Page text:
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ACS Nano. 2017 Aug 22;11(8):8131-8143. doi: 10.1021/acsnano.7b03004. Epub 2017 Jul 20.

Spatially Selective Dissection of Signal Transduction in Neurons Grown on Netrin-1 Printed Nanoarrays via Segmented Fluorescence Fluctuation Analysis.

Author information

1
Department of Chemistry, ‡Department of Neurology and Neurosurgery, Montreal Neurological Institute, §Department of Biomedical Engineering, Genome Quebec Innovation Centre, and ∥Department of Physics, McGill University , Montreal, Quebec H3A 0G4 Canada.

Abstract

Axonal growth cones extend during neural development in response to precise distributions of extracellular cues. Deleted in colorectal cancer (DCC), a receptor for the chemotropic guidance cue netrin-1, directs F-actin reorganization, and is essential for mammalian neural development. To elucidate how the extracellular distribution of netrin-1 influences the distribution of DCC and F-actin within axonal growth cones, we patterned nanoarrays of substrate bound netrin-1 using lift-off nanocontact printing. The distribution of DCC and F-actin in embryonic rat cortical neuron growth cones was then imaged using total internal reflection fluorescence (TIRF) microscopy. Fluorescence fluctuation analysis via image cross-correlation spectroscopy (ICCS) was applied to extract the molecular density and aggregation state of DCC and F-actin, identifying the fraction of DCC and F-actin colocalizing with the patterned netrin-1 substrate. ICCS measurement of spatially segmented images based on the substrate nanodot patterns revealed distinct molecular distributions of F-actin and DCC in regions directly overlying the nanodots compared to over the reference surface surrounding the nanodots. Quantifiable variations between the populations of DCC and F-actin on and off the nanodots reveal specific responses to the printed protein substrate. We report that nanodots of substrate-bound netrin-1 locally recruit and aggregate DCC and direct F-actin organization. These effects were blocked by tetanus toxin, consistent with netrin-1 locally recruiting DCC to the plasma membrane via a VAMP2-dependent mechanism. Our findings demonstrate the utility of segmented ICCS image analysis, combined with precisely patterned immobilized ligands, to reveal local receptor distribution and signaling within specialized subcellular compartments.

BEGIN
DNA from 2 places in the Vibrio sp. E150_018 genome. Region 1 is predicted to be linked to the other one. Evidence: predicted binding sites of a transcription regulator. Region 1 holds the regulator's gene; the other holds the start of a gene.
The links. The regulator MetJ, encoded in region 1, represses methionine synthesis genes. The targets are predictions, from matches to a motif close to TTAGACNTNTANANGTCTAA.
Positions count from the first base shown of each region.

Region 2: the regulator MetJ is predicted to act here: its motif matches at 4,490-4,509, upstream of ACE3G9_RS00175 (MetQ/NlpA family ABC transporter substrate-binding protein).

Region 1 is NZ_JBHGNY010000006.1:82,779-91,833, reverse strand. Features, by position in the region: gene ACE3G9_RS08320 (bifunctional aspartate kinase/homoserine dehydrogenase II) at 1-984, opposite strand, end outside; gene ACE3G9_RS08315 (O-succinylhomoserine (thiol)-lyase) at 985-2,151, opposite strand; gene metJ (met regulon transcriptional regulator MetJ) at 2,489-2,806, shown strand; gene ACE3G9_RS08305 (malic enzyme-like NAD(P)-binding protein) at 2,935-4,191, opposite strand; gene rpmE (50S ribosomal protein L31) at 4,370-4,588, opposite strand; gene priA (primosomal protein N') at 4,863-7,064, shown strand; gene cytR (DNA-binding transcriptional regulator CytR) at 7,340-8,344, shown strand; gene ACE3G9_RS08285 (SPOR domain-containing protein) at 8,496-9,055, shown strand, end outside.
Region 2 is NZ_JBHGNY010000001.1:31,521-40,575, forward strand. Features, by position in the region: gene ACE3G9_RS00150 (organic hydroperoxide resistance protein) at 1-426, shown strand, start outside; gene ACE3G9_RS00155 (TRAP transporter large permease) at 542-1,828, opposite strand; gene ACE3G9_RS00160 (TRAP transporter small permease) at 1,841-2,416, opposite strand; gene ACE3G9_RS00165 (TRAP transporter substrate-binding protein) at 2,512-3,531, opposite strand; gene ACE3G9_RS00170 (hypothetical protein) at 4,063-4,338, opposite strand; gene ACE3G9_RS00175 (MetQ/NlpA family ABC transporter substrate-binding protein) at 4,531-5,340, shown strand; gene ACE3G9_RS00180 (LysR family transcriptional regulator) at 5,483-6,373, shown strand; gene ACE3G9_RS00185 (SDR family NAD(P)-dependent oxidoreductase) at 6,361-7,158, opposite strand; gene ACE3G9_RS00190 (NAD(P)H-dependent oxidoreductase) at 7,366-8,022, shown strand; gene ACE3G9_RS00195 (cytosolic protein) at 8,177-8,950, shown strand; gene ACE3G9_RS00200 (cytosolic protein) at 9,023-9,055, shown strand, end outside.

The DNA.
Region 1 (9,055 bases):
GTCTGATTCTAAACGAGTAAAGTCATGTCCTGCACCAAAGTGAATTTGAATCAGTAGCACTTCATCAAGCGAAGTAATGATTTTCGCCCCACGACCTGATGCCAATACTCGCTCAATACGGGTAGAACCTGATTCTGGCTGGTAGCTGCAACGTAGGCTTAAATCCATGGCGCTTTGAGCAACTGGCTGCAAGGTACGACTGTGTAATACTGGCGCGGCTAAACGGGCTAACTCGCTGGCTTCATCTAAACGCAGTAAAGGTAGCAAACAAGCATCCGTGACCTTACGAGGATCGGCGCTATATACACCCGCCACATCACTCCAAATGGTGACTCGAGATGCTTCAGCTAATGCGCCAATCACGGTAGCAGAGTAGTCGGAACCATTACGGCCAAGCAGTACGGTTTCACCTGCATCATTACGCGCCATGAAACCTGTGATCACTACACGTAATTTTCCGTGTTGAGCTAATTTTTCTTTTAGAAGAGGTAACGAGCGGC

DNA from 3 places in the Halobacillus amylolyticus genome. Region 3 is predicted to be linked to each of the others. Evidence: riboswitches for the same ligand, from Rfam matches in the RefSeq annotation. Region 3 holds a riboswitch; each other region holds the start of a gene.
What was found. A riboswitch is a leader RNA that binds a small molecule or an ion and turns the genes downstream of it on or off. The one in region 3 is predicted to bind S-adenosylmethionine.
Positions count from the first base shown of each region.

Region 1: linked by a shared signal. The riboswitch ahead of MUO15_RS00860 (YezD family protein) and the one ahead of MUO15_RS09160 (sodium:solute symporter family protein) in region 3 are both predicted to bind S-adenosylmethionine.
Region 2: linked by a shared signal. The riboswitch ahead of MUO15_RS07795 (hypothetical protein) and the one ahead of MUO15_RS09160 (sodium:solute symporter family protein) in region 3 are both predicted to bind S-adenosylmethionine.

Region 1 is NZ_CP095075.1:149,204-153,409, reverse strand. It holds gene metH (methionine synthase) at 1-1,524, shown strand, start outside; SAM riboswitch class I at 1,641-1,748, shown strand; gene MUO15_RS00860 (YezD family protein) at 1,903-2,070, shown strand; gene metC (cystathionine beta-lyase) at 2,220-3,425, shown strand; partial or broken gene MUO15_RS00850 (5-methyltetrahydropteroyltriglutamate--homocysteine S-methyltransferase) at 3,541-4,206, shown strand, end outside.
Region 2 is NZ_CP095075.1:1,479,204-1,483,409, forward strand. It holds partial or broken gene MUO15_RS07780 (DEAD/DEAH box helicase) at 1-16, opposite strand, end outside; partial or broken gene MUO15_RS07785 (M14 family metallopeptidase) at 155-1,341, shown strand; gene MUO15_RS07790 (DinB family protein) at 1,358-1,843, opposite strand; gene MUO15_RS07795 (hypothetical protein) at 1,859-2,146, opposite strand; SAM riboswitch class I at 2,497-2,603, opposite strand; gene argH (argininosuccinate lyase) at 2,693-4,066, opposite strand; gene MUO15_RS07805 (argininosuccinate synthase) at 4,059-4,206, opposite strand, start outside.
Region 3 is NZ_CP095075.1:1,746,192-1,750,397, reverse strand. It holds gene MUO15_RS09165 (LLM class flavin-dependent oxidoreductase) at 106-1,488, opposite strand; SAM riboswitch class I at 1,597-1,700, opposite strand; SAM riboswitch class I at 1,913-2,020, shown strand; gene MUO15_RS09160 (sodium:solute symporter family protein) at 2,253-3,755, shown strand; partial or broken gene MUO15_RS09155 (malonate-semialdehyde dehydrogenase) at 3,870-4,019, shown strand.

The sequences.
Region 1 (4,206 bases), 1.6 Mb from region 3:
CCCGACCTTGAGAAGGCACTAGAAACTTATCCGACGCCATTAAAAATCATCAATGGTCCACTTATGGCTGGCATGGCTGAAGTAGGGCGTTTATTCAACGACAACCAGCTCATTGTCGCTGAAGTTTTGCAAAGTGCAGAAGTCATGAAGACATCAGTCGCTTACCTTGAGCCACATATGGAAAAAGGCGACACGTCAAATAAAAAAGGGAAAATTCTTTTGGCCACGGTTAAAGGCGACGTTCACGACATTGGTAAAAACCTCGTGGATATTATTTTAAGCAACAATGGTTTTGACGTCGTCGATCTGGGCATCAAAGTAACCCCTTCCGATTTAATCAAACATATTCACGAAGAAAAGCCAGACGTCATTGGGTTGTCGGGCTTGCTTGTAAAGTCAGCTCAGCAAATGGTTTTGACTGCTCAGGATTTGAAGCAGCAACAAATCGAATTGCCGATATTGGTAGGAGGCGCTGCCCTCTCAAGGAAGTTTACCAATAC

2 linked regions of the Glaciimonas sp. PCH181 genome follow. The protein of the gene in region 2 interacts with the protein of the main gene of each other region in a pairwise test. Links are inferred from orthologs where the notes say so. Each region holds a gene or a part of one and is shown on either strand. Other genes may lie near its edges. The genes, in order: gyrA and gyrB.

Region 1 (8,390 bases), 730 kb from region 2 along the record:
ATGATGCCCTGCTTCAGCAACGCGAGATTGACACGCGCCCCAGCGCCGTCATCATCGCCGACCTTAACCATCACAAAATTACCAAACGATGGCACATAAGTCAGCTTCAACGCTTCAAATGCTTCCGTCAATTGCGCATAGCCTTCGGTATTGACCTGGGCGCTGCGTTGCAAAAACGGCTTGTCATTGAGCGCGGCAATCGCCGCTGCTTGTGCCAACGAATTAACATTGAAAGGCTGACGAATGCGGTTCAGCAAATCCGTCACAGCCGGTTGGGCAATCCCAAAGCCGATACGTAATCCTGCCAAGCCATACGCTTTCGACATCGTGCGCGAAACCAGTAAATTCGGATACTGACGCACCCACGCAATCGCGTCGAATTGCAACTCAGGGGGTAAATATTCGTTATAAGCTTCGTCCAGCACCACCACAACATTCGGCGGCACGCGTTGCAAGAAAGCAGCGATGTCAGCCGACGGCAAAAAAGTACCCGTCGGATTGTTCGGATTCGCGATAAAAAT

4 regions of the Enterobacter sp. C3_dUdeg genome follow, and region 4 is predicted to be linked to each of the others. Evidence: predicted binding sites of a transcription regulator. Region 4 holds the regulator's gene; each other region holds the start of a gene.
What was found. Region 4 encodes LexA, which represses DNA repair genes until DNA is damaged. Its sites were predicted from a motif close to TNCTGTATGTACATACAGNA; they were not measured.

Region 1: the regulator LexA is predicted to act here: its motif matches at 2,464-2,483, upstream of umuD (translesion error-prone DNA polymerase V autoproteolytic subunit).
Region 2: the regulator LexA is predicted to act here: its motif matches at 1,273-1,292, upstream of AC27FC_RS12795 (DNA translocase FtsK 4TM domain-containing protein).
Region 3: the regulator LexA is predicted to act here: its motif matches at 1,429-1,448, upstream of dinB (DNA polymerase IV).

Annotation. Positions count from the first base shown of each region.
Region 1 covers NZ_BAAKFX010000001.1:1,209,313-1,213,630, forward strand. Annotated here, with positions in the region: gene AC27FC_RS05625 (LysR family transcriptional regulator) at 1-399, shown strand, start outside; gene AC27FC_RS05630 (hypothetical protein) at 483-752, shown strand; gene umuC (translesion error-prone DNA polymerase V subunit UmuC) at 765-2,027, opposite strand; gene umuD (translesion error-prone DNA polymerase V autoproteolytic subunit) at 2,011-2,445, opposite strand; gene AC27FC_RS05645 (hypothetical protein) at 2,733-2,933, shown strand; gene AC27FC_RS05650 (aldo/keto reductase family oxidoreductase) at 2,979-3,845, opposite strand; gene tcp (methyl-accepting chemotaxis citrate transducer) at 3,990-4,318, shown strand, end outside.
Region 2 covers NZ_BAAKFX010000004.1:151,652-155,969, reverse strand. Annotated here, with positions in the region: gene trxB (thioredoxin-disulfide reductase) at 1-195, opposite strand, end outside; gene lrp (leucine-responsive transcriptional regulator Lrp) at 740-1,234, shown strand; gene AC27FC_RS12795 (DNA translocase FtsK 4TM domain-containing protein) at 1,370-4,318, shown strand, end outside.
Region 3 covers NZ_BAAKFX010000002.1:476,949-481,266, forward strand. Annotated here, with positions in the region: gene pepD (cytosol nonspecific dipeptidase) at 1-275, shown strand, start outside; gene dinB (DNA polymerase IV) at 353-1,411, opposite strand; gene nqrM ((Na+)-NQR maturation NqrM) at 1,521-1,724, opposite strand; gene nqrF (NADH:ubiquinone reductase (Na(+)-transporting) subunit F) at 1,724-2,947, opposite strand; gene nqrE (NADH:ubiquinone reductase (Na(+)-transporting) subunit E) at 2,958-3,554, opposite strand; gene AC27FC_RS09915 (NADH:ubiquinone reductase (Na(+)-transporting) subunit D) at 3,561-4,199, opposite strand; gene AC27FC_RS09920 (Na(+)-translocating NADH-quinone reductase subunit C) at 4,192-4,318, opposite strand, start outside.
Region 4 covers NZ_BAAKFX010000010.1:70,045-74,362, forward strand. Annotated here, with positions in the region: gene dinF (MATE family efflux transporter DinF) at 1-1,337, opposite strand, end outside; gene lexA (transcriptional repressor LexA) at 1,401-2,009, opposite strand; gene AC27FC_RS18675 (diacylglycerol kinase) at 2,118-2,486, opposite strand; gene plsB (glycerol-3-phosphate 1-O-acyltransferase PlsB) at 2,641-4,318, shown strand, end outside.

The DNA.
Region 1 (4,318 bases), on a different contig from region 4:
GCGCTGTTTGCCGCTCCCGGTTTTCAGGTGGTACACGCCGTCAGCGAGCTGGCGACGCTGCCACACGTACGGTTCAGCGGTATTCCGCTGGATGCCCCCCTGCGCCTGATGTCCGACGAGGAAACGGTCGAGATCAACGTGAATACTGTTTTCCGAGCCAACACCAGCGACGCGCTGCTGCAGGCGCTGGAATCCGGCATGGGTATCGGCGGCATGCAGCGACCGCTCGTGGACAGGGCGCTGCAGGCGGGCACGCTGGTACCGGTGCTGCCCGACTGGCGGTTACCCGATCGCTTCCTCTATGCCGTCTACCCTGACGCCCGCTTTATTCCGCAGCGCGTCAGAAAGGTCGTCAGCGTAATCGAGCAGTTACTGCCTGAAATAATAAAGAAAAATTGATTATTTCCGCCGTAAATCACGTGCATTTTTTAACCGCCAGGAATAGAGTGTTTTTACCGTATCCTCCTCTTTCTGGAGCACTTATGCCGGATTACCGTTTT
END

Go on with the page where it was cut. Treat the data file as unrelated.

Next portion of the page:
KEYWORDS:

chemotropic guidance; deleted in colorectal cancer; fluorescence fluctuation analysis; image correlation spectroscopy; nanopatterned cell substrates; receptor aggregation

PMID:
28679208
DOI:
10.1021/acsnano.7b03004

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